Study: No Link Between HPV Vaccine And Infertility
In fact, there’s some evidence getting vaccinated gives fertility a boost.
Another day, another study finding no evidence of serious risk or danger in the HPV vaccine. This time, researchers looked into whether the HPV vaccine had any long-term side effects on fertility, finding zero evidence that the vaccine causes infertility or sterility among adolescents who receive it.
Specifically, researchers looked into whether the HPV vaccine could cause ovarian failure, also known as primary ovarian insufficiency (POI) or premature menopause. The suggestion of a link originated with a court case in the US, in which two sisters claimed the HPV vaccine, known there by its brand name Gardasil, had sent them into premature menopause. In 2016, a judge dismissed their case, finding their symptoms of ovarian failure began prior to receiving the HPV vaccine.
Still, rumors have persisted, which is why researchers at Kaiser Permanente, a health care service company in the US, decided to explore the topic.
“In a population of 58,871 young women who received the HPV vaccine during the study period, we found only one case of an individual who possibly had symptoms of primary ovarian sufficiency after vaccination,” said Allison Naleway, PhD, lead author and investigator with the Kaiser Permanente Center for Health Research. “If POI is triggered by the HPV vaccine or another recommended adolescent vaccine, we would have expected to see higher incidence in the younger women who were most likely to be vaccinated. But we found no elevated risk for these individuals.”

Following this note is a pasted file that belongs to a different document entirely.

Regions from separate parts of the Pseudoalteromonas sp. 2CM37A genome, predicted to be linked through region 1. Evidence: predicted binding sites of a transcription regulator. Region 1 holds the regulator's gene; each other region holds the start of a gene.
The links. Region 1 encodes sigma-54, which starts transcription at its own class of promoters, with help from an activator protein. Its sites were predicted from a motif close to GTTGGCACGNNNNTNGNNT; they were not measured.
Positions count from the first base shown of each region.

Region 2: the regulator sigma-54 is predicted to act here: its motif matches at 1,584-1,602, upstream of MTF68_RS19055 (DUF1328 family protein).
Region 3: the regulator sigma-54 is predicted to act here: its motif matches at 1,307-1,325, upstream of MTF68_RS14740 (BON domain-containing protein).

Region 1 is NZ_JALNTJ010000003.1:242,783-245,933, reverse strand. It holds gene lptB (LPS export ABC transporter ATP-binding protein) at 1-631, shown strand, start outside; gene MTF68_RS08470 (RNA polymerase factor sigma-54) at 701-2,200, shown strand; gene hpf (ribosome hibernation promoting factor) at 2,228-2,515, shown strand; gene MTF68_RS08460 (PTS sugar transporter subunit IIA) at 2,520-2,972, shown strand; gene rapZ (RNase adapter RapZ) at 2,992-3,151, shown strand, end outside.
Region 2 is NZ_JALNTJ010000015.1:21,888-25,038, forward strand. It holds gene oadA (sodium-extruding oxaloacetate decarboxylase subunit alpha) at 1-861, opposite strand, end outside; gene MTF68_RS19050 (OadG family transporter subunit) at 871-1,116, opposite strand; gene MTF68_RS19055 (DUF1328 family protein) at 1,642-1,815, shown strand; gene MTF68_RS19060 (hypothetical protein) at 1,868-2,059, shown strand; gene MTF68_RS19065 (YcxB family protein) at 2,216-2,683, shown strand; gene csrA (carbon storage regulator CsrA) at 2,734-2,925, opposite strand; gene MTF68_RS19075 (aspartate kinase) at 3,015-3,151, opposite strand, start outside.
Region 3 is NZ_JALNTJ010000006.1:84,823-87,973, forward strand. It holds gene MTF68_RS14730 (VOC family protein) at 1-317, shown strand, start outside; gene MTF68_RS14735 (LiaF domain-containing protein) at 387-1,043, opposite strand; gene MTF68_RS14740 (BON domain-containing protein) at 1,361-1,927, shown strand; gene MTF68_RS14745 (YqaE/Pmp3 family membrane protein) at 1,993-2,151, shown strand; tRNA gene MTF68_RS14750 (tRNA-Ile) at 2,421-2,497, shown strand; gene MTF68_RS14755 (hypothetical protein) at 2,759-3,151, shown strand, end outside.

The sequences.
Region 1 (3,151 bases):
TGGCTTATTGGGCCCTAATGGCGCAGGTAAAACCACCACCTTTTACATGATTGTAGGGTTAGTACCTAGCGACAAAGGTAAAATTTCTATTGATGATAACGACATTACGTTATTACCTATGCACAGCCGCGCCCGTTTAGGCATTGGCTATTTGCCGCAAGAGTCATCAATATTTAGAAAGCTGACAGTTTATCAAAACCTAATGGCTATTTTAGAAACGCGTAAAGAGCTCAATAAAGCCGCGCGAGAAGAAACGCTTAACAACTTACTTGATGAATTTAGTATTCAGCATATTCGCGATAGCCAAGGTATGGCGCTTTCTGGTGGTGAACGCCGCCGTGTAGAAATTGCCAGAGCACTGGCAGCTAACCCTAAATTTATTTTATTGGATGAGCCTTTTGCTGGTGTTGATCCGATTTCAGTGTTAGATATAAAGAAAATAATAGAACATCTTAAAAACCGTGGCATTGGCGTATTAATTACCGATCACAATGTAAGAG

In fact, if the HPV vaccine affects fertility in any way, it may offer a boost. A 2017 study found that vaccinated women with a history of sexually transmitted infections had the same chance of conceiving as unvaccinated women who had never had a sexually transmitted infection.
“Our study found no adverse effects of HPV vaccination on fertility and indicated that it may, in fact, protect fertility among individuals who have had other STIs,” said doctoral student Kathryn McInerney, the study’s lead author, at the time. “Our study should reassure those who are hesitant to vaccinate due to fertility concerns.”
The same is true for male fertility, which is especially pertinent given the growing support for administering the HPV vaccine to boys and men as well as girls. A human papillomavirus infection, like most STIs, can inhibit fertility; viral DNA can be transmitted via sperm and make fertilized eggs unviable. But when men with an HPV infection in their semen received the HPV vaccine (which can be administered retroactively, though it is less effective than when it’s a preventative measure), certain measures of fertility improved. For instance, sperm motility increased. And the partners of the HPV-infected men who received the vaccine were nearly twice as likely to conceive as the partners of HPV-infected men who did not receive the vaccines. Of those who conceived, the rate of miscarriage among the partners of non-vaccinated men was 64%; the rate of miscarriage among the partners of men who had received the HPV vaccine was 3%.
In other words, if there’s anything to be concerned about, it’s the likelihood of an HPV infection damaging fertility. Good thing there’s a vaccine to prevent that.
Liesl Goecker is The Swaddle's managing editor.